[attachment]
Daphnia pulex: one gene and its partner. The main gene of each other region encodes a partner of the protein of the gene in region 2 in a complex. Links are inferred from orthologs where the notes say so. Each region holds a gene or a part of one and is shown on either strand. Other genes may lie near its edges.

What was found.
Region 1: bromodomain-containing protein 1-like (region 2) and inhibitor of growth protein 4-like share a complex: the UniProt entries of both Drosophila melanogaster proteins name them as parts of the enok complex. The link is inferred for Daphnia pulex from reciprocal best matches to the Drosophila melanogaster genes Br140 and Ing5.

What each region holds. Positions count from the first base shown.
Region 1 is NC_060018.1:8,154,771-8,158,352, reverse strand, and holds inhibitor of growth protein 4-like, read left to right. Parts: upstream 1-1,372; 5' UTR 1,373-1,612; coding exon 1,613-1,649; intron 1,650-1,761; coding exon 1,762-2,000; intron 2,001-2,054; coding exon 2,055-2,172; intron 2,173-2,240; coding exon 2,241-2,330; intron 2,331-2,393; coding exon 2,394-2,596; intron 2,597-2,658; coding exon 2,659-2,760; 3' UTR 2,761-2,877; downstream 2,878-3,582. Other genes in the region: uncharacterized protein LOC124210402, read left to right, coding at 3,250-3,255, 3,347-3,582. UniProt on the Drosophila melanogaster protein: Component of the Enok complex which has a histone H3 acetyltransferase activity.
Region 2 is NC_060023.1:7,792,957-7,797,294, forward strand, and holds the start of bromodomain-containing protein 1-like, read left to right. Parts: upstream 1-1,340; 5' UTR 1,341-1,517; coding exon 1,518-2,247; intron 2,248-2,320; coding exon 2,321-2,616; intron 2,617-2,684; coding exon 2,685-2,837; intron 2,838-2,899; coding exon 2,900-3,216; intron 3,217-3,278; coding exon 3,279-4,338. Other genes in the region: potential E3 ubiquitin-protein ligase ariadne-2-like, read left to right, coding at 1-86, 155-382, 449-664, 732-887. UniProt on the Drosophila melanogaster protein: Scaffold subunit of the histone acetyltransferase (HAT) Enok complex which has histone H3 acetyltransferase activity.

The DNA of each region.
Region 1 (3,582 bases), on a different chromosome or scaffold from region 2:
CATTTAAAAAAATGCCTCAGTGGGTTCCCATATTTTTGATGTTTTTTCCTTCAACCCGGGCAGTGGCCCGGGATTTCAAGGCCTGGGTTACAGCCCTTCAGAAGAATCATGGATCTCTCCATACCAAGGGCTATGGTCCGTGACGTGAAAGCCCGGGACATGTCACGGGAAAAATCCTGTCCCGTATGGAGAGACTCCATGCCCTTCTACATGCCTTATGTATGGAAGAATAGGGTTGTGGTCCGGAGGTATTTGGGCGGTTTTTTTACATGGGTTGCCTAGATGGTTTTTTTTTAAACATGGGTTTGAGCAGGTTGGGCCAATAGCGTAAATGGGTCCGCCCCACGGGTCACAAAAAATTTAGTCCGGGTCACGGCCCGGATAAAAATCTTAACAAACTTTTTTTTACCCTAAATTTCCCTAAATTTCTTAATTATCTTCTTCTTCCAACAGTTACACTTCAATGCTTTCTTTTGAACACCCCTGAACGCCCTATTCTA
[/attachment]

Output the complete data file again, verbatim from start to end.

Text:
Daphnia pulex: one gene and its partner. The main gene of each other region encodes a partner of the protein of the gene in region 2 in a complex. Links are inferred from orthologs where the notes say so. Each region holds a gene or a part of one and is shown on either strand. Other genes may lie near its edges.

What was found.
Region 1: bromodomain-containing protein 1-like (region 2) and inhibitor of growth protein 4-like share a complex: the UniProt entries of both Drosophila melanogaster proteins name them as parts of the enok complex. The link is inferred for Daphnia pulex from reciprocal best matches to the Drosophila melanogaster genes Br140 and Ing5.

What each region holds. Positions count from the first base shown.
Region 1 is NC_060018.1:8,154,771-8,158,352, reverse strand, and holds inhibitor of growth protein 4-like, read left to right. Parts: upstream 1-1,372; 5' UTR 1,373-1,612; coding exon 1,613-1,649; intron 1,650-1,761; coding exon 1,762-2,000; intron 2,001-2,054; coding exon 2,055-2,172; intron 2,173-2,240; coding exon 2,241-2,330; intron 2,331-2,393; coding exon 2,394-2,596; intron 2,597-2,658; coding exon 2,659-2,760; 3' UTR 2,761-2,877; downstream 2,878-3,582. Other genes in the region: uncharacterized protein LOC124210402, read left to right, coding at 3,250-3,255, 3,347-3,582. UniProt on the Drosophila melanogaster protein: Component of the Enok complex which has a histone H3 acetyltransferase activity.
Region 2 is NC_060023.1:7,792,957-7,797,294, forward strand, and holds the start of bromodomain-containing protein 1-like, read left to right. Parts: upstream 1-1,340; 5' UTR 1,341-1,517; coding exon 1,518-2,247; intron 2,248-2,320; coding exon 2,321-2,616; intron 2,617-2,684; coding exon 2,685-2,837; intron 2,838-2,899; coding exon 2,900-3,216; intron 3,217-3,278; coding exon 3,279-4,338. Other genes in the region: potential E3 ubiquitin-protein ligase ariadne-2-like, read left to right, coding at 1-86, 155-382, 449-664, 732-887. UniProt on the Drosophila melanogaster protein: Scaffold subunit of the histone acetyltransferase (HAT) Enok complex which has histone H3 acetyltransferase activity.

The DNA of each region.
Region 1 (3,582 bases), on a different chromosome or scaffold from region 2:
CATTTAAAAAAATGCCTCAGTGGGTTCCCATATTTTTGATGTTTTTTCCTTCAACCCGGGCAGTGGCCCGGGATTTCAAGGCCTGGGTTACAGCCCTTCAGAAGAATCATGGATCTCTCCATACCAAGGGCTATGGTCCGTGACGTGAAAGCCCGGGACATGTCACGGGAAAAATCCTGTCCCGTATGGAGAGACTCCATGCCCTTCTACATGCCTTATGTATGGAAGAATAGGGTTGTGGTCCGGAGGTATTTGGGCGGTTTTTTTACATGGGTTGCCTAGATGGTTTTTTTTTAAACATGGGTTTGAGCAGGTTGGGCCAATAGCGTAAATGGGTCCGCCCCACGGGTCACAAAAAATTTAGTCCGGGTCACGGCCCGGATAAAAATCTTAACAAACTTTTTTTTACCCTAAATTTCCCTAAATTTCTTAATTATCTTCTTCTTCCAACAGTTACACTTCAATGCTTTCTTTTGAACACCCCTGAACGCCCTATTCTA